Alise and Lucas Sjostrom

With a little luck and a lot of hard work, this Stearns County couple is making their dream happen

By Lucas Sjostrom

This all started with a dream over 10 years ago. Alise, my future wife, came home from the National 4-H Dairy Conference with a pretty good idea: we should make cheese so she could move home to Stearns County and not have to milk cows every day.

Alise’s parents, Jerry and Linda Jennissen, were supportive, but of course a dream typically doesn’t just happen when the idea is first blurted out. Nevertheless, Alise was determined.

In college, Alise took as many dairy food classes as she could, eventually forming her own major to create the specialized class requirements she needed. During the summers, she interned for a cheese plant in Melrose, Minn., and at the Minnesota Milk Producers’ Association. Out of school, she could not find a cheese job in the Twin Cities metro, and she couldn’t leave the area due to her fiancé (me) finishing school. But she found the next best thing, although we didn’t realize it at the time: a job with Acosta Sales and Marketing, a grocery industry giant that helps position, purchase, and support retail sales for clients throughout the country.

As I neared graduation in May 2009, we were about to get married and had some decisions to make. Alise was in the midst of a great job but not her dream job. I had opportunities in the crop seed sales and government relations fields. I decided I liked the latter more, but that opportunity was in Vermont. I tried to help Alise realize that her cheese dream just might never happen.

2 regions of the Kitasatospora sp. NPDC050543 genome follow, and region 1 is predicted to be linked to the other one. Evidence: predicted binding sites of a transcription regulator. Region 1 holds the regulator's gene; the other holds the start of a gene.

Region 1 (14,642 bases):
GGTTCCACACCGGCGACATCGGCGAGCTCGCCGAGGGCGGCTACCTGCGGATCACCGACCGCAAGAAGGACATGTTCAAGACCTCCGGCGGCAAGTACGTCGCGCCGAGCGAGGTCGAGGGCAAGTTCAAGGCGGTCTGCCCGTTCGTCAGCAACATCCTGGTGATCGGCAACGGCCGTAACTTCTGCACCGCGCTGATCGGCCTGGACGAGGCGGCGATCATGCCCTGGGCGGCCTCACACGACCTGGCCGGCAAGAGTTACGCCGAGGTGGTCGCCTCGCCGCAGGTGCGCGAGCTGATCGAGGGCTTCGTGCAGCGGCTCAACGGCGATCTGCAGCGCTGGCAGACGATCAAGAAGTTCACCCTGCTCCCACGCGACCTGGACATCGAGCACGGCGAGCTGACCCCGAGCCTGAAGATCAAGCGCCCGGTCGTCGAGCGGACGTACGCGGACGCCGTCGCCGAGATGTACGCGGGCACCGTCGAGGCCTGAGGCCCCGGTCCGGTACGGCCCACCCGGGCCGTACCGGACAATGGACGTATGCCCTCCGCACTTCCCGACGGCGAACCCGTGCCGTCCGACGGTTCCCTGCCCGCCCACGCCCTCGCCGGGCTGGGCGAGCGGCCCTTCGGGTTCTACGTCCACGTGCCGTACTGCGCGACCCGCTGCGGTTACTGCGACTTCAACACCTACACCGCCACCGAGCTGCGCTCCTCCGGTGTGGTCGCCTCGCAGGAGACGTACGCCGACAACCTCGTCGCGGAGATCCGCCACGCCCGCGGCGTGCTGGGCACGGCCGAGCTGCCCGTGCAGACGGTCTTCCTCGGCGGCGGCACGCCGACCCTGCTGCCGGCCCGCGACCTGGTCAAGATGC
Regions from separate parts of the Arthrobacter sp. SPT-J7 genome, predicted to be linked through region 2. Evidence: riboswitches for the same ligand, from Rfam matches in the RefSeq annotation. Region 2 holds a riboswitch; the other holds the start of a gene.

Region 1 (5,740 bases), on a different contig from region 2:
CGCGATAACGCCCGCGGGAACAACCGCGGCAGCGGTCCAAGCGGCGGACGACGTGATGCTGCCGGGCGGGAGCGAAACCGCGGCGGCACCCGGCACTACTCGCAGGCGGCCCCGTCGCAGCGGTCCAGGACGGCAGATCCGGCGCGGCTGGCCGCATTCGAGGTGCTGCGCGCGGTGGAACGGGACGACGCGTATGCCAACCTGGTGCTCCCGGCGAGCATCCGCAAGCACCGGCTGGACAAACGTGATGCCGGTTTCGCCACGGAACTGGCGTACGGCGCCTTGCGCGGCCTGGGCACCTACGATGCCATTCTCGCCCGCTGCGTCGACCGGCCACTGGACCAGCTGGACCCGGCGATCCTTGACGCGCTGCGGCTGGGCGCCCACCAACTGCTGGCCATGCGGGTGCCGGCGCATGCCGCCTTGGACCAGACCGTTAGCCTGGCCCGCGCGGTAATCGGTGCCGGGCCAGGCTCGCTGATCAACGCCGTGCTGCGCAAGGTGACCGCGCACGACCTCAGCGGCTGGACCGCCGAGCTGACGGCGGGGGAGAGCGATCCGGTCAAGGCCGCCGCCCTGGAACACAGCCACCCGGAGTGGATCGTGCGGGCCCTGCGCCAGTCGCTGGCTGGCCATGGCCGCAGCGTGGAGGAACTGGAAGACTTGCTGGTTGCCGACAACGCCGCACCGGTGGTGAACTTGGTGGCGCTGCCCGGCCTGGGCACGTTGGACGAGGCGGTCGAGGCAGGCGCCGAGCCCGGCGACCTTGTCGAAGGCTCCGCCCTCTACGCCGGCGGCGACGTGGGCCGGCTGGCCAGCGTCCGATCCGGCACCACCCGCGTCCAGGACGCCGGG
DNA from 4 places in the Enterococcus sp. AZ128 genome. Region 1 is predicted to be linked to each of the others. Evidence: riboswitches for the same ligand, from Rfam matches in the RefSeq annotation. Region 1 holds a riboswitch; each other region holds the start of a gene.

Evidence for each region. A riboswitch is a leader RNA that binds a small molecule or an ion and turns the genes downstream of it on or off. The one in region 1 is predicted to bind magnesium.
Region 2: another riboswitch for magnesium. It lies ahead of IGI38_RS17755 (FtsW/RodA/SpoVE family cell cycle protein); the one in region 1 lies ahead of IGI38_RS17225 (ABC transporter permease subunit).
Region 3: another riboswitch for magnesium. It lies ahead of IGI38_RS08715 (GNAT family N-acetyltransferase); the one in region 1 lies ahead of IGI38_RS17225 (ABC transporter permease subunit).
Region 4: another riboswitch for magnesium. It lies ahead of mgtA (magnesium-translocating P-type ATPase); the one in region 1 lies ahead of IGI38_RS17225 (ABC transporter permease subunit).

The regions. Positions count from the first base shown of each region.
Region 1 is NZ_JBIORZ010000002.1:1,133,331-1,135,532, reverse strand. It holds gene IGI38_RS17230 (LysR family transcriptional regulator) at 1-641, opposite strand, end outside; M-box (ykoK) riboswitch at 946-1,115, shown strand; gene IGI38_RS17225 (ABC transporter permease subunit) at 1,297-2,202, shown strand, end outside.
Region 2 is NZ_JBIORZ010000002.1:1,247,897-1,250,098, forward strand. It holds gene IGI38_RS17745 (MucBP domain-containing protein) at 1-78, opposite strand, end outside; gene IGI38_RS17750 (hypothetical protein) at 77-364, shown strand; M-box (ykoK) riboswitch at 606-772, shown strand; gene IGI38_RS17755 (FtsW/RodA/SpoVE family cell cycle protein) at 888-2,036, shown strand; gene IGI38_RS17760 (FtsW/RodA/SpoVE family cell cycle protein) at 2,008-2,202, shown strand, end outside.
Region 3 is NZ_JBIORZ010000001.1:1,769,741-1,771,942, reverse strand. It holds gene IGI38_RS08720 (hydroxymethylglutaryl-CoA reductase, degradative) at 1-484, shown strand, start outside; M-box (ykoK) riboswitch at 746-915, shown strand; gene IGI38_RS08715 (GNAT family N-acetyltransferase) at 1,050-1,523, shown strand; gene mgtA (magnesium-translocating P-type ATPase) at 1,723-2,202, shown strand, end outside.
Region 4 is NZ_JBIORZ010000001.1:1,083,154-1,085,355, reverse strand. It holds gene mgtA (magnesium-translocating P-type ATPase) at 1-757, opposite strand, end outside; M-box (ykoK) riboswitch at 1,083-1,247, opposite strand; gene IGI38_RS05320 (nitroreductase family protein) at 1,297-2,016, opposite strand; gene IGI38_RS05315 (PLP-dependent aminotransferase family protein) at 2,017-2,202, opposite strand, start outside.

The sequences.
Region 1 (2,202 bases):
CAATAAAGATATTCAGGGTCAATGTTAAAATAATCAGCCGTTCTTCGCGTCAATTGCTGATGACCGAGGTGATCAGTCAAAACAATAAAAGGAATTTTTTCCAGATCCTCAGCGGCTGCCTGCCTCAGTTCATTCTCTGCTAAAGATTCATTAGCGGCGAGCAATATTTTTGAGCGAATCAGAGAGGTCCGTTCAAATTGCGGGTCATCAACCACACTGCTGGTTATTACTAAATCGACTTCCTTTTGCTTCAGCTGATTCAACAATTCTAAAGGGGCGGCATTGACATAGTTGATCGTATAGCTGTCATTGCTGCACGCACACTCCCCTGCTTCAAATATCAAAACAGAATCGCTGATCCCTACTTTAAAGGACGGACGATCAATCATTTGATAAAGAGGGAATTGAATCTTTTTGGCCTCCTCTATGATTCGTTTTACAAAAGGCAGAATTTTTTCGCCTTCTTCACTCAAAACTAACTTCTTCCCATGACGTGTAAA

Then we got to the tiny town of Brattleboro, Vermont, where my new job was located. Only then did we learn that it was home to one of the country’s pre-eminent Cheddar makers, Grafton Village Cheese.

We also found that the state had an established, 20-year old artisan and farmstead cheese industry. Alise took a retail job with the Cheddar maker and eventually became part of the marketing team. But every free weekend we took “vacation” throughout Vermont and New England to learn from another cheese plant or milk bottler. Alise’s parents came on one of these weekend vacations, and I think that’s when it clicked: a small farm like us just might make it if we do well in the artisan cheese world.

After two years, I was offered a job with a dairy farm magazine, and we moved to Wisconsin. But even though we were in Wisconsin, we weren’t in the cheese hotbeds near Green Bay or Monroe, so it was tough for Alise to create a position. Instead, Alise worked to create a job on the exact farm, Crave Brothers Farmstead Cheese, near Madison, where she first fell in love with her idea.

While in Wisconsin, we continued our learning “vacations,” and whenever we returned home to Minnesota, we worked with Alise’s parents and our farm business management advisor from the Minnesota State Colleges and Universities system to build a business plan.